glorified. In the ultimate analysis, it is relationships that makes life worthwhile.
If you are well, reach out to someone who is suffering and if you are ill, do not
hide your suffering but reach out and utilise all the available supports. It is
amazing how the most insignificant person can make a difference to life.
Develop a method of recognising and coping with adversities. Without being
trite, it is important to recognise that adversities are part of life of all individuals.
Learn to see the brighter side or the alternate side so that hope does not
disappear from life. Count also on the blessings of your personal life situation.
Dr. Murthy has shared a lot about the value of spirituality. If you are a spiritual
person of whatever orientation, utilise the resource to make sense of the
adversity, to overcome suffering and find meaning of life. I know it is a powerful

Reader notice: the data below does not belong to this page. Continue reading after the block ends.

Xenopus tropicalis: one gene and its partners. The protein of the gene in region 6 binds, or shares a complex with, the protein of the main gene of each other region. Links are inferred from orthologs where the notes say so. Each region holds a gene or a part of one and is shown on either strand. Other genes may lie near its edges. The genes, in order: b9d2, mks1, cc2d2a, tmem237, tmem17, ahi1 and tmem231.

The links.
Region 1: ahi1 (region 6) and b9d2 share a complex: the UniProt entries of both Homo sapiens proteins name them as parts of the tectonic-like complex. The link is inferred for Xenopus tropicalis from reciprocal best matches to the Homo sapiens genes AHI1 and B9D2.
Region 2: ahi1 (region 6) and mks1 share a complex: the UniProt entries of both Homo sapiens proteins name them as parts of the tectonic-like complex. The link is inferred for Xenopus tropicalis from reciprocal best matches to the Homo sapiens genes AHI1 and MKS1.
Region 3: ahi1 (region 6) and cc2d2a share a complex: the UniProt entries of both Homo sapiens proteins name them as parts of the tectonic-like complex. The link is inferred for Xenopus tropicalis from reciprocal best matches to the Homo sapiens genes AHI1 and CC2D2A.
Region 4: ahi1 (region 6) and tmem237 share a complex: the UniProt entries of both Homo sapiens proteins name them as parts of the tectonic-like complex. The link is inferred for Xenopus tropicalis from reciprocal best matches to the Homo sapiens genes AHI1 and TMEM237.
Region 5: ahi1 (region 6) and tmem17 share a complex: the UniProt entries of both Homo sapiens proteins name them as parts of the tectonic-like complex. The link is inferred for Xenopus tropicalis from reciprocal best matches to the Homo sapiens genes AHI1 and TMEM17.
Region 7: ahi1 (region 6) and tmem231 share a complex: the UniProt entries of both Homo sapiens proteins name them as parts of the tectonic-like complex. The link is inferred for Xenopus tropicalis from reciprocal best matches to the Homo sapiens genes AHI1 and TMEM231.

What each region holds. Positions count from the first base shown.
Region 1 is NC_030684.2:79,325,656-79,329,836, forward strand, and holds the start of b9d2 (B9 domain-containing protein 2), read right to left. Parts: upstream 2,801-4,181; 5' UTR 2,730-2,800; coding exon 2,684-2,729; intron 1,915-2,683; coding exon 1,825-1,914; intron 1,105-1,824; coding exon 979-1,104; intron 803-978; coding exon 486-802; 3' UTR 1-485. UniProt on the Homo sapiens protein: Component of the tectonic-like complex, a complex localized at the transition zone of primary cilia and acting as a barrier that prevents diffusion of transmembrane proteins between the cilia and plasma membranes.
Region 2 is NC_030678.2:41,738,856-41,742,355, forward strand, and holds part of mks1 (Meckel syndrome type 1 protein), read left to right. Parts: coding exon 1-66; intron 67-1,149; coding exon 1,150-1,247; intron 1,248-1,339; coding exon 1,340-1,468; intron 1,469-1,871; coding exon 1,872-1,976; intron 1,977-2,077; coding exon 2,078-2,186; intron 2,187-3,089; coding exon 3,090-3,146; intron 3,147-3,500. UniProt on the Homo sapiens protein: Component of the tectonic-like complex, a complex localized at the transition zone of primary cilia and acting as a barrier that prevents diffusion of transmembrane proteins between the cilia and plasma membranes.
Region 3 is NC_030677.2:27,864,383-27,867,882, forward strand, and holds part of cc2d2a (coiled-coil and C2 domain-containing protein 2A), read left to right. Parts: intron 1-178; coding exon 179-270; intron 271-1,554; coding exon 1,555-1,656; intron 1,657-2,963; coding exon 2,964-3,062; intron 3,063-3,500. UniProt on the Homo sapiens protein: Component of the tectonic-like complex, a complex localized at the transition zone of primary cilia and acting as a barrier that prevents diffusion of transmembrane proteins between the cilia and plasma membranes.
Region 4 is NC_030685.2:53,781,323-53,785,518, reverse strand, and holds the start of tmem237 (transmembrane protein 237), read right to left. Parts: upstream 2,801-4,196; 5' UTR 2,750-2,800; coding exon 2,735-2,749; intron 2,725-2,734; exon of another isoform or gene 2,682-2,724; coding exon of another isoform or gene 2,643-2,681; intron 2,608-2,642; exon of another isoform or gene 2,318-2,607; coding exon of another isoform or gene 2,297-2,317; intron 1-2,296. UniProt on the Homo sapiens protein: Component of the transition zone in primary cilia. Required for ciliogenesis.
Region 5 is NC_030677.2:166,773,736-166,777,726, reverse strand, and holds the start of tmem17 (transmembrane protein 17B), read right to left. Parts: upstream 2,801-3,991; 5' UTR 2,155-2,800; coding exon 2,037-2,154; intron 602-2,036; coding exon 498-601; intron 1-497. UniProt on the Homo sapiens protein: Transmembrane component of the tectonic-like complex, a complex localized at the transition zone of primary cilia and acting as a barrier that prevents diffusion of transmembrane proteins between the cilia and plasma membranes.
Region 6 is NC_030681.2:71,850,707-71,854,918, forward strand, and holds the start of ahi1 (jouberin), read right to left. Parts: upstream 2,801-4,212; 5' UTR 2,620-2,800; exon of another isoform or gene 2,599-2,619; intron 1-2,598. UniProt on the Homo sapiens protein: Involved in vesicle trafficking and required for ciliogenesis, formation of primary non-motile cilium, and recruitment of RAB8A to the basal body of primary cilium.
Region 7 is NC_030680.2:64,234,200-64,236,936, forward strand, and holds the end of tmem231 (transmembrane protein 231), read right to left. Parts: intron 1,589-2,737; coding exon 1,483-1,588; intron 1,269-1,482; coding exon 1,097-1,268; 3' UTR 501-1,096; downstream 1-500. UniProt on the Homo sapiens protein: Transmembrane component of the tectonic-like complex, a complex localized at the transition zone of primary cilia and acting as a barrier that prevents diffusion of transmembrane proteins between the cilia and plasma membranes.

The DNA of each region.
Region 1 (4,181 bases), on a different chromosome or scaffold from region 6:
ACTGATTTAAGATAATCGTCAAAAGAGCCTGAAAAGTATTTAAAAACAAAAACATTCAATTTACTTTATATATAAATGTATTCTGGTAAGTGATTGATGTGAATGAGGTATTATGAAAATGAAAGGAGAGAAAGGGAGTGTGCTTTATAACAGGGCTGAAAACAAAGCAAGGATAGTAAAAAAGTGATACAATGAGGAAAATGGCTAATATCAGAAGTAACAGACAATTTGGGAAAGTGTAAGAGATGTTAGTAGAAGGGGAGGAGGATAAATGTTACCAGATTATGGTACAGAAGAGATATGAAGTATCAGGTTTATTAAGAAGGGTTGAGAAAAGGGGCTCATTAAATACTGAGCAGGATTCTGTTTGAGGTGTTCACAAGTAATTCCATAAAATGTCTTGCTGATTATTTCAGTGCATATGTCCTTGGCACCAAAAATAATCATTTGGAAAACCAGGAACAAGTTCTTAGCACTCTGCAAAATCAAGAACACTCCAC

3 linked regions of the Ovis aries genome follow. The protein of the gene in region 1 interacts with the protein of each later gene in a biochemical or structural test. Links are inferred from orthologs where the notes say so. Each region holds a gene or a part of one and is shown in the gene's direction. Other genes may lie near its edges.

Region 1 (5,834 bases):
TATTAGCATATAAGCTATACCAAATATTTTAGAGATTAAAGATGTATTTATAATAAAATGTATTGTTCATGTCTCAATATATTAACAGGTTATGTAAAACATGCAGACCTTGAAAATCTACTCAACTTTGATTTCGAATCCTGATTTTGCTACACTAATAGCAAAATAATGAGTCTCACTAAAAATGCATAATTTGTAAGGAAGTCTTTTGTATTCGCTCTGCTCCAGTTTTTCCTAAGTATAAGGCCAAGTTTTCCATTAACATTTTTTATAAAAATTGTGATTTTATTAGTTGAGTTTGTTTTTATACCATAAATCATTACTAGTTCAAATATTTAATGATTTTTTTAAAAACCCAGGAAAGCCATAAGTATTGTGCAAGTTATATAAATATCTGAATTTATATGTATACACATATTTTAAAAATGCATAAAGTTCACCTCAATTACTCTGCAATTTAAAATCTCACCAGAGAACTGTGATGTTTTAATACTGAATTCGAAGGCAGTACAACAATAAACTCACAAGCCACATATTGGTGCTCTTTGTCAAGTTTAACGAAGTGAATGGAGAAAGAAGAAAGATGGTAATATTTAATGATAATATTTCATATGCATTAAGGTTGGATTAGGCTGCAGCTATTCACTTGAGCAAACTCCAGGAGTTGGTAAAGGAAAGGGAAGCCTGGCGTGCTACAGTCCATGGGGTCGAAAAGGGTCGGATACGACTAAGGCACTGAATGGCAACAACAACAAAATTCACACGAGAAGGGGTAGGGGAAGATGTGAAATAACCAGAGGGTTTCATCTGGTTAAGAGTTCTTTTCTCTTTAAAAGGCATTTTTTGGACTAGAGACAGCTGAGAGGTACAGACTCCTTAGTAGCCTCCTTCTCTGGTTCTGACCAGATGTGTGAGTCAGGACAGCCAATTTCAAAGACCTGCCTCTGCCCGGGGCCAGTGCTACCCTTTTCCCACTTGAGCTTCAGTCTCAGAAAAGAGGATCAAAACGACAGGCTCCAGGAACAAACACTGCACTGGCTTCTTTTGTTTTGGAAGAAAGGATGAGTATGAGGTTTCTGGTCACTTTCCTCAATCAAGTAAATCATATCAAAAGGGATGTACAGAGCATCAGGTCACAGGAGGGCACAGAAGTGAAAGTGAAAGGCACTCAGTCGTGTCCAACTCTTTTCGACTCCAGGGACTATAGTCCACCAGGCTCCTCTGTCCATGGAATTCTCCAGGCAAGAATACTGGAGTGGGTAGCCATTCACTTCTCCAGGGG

source of support and I have seen it in my patients and their families.
I can summarise my whole experiences as the RECOGNITION OF CARING, SHARING
8.How has your Psychiatry experience helped you in the illness
There are three aspects of being a psychiatrist that has helped me.
Firstly, I have a fuller understanding of the bio-psycho-social aspects of illness and health.
This understanding helps to think of holistic solutions.
Secondly, I have access to a wide range of coping mechanisms when faced with ‘distress’. I
recognise how important it is to focus on self -care, how to share feelings or get the feelings
out by journaling, to use distraction like music, art and to look at the life situations from
different viewpoints. I also did not hesitate to fully utilised the professional supports of all
types from Prof. Murthy, with whom I have been regular contact and shared all the
challenges to my excellent medical team.
Thirdly, the opportunity to have been of service to a large part of the community, from
different backgrounds, different life situations, has increased the range of options to utilise in
the current challenging life situation.
As a consequence, in the current situation I am at peace with life and myself.
Living with uncertainties of life is a great teacher. The recent pandemic has made everyone of to rethink about life. I will share two recent examples. You all would have read about Subroto Bagchi (of MINDTREE fame) and Sushmita Bagchi donating hundred of crores of rupees to build medical facilities. The expressed,